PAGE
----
Lots of coffee beans are sun-grown in this way, especially the largest, mass-produced brands. But it's not the only way to grow coffee. The monoculture method has only been around for about 30 years. The traditional way of growing coffee is in the shade, under a canopy of trees and fauna. This "rustic" technique creates an arguably tastier cup of coffee, allows for organic growing methods free from pesticides and herbicides, decreases the need for complex farm machinery, and provides excellent housing for countless plant and animal species. Shade-grown coffee is actually one of the greatest crops for maintaining a diverse ecosystem.
So why the switch to sun? Business, of course. Coffee plants grow faster and more plentiful in sunny conditions, and clearing other vegetation from the land leaves much more space for coffee plants; but sun-grown coffee has always been overly susceptible to disease. In the 1970s, researchers developed sun-tolerant coffee strains, along with chemicals that could protect coffee from the harmful effects of sun, opening the door to a whole new world of java. A sun-grown coffee bush can produce up to three times more beans than a bush in the shade, and more of those bushes can occupy a given plot of land, meaning higher profits for the farm and the brand [source: NSCC].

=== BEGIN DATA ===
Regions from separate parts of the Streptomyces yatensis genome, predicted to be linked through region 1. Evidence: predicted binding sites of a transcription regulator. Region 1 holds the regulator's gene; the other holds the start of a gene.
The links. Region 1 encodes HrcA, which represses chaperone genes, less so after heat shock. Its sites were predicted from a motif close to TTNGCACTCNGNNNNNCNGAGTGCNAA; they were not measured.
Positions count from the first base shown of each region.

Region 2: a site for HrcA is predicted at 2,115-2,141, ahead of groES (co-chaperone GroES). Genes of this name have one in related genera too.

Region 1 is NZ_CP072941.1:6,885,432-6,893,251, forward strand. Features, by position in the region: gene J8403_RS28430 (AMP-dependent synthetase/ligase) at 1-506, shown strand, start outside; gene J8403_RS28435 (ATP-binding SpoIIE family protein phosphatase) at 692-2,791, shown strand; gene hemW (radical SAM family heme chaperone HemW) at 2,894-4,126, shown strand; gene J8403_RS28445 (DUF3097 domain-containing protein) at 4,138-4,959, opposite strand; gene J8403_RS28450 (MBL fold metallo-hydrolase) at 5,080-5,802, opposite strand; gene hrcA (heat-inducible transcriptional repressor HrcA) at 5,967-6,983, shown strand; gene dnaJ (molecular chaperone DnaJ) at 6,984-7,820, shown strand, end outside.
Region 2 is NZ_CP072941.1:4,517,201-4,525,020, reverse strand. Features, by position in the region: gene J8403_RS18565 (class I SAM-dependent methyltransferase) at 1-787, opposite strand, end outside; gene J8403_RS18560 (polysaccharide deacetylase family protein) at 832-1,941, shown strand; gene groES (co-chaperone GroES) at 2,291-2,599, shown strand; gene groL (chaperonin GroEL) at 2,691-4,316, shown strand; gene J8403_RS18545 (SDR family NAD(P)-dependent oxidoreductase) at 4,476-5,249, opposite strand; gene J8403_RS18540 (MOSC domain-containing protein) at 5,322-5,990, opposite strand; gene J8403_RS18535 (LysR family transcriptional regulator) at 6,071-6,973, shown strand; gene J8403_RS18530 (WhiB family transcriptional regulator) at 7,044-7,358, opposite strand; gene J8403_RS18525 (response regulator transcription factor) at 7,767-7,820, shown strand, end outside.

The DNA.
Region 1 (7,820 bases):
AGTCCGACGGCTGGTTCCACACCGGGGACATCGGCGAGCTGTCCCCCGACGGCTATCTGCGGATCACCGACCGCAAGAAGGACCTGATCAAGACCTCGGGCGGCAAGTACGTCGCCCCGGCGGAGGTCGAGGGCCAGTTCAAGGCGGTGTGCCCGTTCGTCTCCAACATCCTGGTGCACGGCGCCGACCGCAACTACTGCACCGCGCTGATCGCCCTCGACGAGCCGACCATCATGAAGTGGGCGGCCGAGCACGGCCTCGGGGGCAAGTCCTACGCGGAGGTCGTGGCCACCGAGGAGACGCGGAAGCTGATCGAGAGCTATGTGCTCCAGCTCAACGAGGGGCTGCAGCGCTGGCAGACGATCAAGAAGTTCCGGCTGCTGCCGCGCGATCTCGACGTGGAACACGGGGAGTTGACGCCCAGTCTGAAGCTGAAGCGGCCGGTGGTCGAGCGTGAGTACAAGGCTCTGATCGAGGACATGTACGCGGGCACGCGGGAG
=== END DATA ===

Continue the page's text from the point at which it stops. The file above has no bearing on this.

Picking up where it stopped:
But that's just part of the story. It turns out that growing coffee in the sun instead of the shade has some pretty devastating effects on the environment.
Growing Coffee in the Shade
Clearing forests to grow acres and acres of coffee bushes has side effects that have only recently gained widespread attention -- resulting in those "shade-grown" coffee brands you see on store shelves. Shade coffee grows in the thick vegetation of forests.
Traditional coffee orchards are home to birds, insects, ants, amphibians, butterflies, reptiles, trees, epiphytes (such as orchids) and mammals. Removing the habitat that supports these species effectively removes those species from the area. Instead of dozens or hundreds of different types of plants and animals, you're left with just a few -- or, in the case of true monoculture farms, just one.
This type of deforestation is a problem in many parts of the world, but it has become increasingly alarming in coffee-growing regions: On the World Wildlife Fund's list of 50 most deforested areas between 1990 and 1995, 37 were top coffee producers [source: Coffee Habitat]. In Central America alone, more than 2.5 million acres of forest have been cleared for monoculture coffee farms [source: Coffee Habitat].